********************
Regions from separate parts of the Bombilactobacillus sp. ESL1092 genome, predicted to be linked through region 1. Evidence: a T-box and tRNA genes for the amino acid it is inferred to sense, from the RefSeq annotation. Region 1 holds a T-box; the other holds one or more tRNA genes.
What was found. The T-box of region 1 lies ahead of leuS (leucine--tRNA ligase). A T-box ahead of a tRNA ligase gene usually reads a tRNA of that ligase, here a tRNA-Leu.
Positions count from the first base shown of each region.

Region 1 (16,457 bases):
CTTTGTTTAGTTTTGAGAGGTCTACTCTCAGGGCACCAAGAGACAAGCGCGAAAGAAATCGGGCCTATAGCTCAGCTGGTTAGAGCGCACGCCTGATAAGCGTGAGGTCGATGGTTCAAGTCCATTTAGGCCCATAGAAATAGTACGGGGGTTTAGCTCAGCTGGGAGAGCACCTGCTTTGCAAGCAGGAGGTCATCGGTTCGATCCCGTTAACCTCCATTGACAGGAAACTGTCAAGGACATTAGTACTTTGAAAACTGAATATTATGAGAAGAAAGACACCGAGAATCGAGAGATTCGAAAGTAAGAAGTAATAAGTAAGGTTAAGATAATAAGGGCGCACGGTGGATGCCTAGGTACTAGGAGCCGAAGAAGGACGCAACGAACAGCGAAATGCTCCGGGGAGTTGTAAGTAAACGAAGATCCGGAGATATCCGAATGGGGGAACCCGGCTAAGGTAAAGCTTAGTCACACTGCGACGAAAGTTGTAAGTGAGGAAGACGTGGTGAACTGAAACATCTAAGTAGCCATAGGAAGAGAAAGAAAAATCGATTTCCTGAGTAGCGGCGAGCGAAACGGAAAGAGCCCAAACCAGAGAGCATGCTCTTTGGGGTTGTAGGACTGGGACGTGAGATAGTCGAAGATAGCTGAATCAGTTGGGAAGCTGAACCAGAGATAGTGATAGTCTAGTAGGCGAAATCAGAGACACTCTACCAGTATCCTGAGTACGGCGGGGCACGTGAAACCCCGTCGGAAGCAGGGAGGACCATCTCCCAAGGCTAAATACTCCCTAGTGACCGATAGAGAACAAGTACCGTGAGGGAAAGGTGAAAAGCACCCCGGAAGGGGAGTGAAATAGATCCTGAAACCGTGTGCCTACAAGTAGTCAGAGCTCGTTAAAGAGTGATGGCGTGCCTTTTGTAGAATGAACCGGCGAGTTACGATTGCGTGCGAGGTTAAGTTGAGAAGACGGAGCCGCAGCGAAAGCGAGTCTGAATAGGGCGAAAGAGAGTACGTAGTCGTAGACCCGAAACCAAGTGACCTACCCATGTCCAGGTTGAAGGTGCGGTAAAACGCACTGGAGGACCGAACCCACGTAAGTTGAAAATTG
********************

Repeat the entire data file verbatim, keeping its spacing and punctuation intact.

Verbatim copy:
Regions from separate parts of the Bombilactobacillus sp. ESL1092 genome, predicted to be linked through region 1. Evidence: a T-box and tRNA genes for the amino acid it is inferred to sense, from the RefSeq annotation. Region 1 holds a T-box; the other holds one or more tRNA genes.
What was found. The T-box of region 1 lies ahead of leuS (leucine--tRNA ligase). A T-box ahead of a tRNA ligase gene usually reads a tRNA of that ligase, here a tRNA-Leu.
Positions count from the first base shown of each region.

Region 1 (16,457 bases):
CTTTGTTTAGTTTTGAGAGGTCTACTCTCAGGGCACCAAGAGACAAGCGCGAAAGAAATCGGGCCTATAGCTCAGCTGGTTAGAGCGCACGCCTGATAAGCGTGAGGTCGATGGTTCAAGTCCATTTAGGCCCATAGAAATAGTACGGGGGTTTAGCTCAGCTGGGAGAGCACCTGCTTTGCAAGCAGGAGGTCATCGGTTCGATCCCGTTAACCTCCATTGACAGGAAACTGTCAAGGACATTAGTACTTTGAAAACTGAATATTATGAGAAGAAAGACACCGAGAATCGAGAGATTCGAAAGTAAGAAGTAATAAGTAAGGTTAAGATAATAAGGGCGCACGGTGGATGCCTAGGTACTAGGAGCCGAAGAAGGACGCAACGAACAGCGAAATGCTCCGGGGAGTTGTAAGTAAACGAAGATCCGGAGATATCCGAATGGGGGAACCCGGCTAAGGTAAAGCTTAGTCACACTGCGACGAAAGTTGTAAGTGAGGAAGACGTGGTGAACTGAAACATCTAAGTAGCCATAGGAAGAGAAAGAAAAATCGATTTCCTGAGTAGCGGCGAGCGAAACGGAAAGAGCCCAAACCAGAGAGCATGCTCTTTGGGGTTGTAGGACTGGGACGTGAGATAGTCGAAGATAGCTGAATCAGTTGGGAAGCTGAACCAGAGATAGTGATAGTCTAGTAGGCGAAATCAGAGACACTCTACCAGTATCCTGAGTACGGCGGGGCACGTGAAACCCCGTCGGAAGCAGGGAGGACCATCTCCCAAGGCTAAATACTCCCTAGTGACCGATAGAGAACAAGTACCGTGAGGGAAAGGTGAAAAGCACCCCGGAAGGGGAGTGAAATAGATCCTGAAACCGTGTGCCTACAAGTAGTCAGAGCTCGTTAAAGAGTGATGGCGTGCCTTTTGTAGAATGAACCGGCGAGTTACGATTGCGTGCGAGGTTAAGTTGAGAAGACGGAGCCGCAGCGAAAGCGAGTCTGAATAGGGCGAAAGAGAGTACGTAGTCGTAGACCCGAAACCAAGTGACCTACCCATGTCCAGGTTGAAGGTGCGGTAAAACGCACTGGAGGACCGAACCCACGTAAGTTGAAAATTG